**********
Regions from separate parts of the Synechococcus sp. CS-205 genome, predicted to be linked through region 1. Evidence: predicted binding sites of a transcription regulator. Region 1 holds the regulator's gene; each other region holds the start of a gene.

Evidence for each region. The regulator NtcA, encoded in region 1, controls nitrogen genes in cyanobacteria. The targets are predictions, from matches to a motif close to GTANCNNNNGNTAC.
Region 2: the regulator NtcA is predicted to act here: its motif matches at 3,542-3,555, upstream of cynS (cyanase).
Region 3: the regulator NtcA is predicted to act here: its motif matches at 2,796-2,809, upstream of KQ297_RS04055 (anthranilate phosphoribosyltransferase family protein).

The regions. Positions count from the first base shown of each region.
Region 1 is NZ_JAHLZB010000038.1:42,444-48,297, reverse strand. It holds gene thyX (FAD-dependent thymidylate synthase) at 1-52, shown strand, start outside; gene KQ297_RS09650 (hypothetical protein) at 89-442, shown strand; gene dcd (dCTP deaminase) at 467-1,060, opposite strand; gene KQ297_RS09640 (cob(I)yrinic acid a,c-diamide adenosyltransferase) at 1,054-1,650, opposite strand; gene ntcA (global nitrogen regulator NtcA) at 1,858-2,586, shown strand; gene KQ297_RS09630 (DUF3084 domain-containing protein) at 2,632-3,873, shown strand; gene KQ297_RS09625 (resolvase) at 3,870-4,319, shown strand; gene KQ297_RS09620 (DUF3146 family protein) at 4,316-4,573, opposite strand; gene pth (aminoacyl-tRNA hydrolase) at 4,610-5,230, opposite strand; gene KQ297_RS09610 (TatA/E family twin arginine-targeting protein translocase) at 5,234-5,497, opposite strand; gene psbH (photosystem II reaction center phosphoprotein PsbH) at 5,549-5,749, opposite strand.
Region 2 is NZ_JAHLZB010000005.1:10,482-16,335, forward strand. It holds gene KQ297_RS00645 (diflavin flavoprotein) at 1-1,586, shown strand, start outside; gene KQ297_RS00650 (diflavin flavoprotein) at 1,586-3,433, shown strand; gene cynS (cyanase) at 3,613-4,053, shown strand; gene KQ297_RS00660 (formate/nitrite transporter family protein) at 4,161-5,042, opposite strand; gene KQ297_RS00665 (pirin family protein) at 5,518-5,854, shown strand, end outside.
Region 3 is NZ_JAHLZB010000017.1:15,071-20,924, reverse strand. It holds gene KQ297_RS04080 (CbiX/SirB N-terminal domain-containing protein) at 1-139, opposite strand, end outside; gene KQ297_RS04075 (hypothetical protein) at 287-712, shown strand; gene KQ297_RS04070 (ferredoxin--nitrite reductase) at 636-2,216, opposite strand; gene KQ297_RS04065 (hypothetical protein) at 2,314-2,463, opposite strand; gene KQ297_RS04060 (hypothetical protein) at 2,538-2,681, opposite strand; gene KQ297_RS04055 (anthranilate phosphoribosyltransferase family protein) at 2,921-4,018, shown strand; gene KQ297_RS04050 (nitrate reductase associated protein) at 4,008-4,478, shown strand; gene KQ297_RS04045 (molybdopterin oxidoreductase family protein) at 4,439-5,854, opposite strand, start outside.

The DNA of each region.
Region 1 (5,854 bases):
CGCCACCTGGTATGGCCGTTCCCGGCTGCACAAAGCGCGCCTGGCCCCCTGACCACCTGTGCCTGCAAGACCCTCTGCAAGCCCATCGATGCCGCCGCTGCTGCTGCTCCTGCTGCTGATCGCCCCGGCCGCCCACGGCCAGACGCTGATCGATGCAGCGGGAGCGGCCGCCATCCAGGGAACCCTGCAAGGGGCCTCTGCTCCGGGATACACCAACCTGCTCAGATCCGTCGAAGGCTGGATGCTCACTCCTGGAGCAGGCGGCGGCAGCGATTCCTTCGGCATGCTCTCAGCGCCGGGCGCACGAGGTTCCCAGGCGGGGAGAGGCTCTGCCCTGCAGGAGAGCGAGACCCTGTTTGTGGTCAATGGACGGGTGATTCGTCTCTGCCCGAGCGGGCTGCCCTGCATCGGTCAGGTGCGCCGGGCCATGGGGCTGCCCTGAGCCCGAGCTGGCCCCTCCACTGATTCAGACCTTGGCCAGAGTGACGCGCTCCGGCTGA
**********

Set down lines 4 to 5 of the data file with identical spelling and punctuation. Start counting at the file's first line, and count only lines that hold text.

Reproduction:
Region 3: the regulator NtcA is predicted to act here: its motif matches at 2,796-2,809, upstream of KQ297_RS04055 (anthranilate phosphoribosyltransferase family protein).

The regions. Positions count from the first base shown of each region.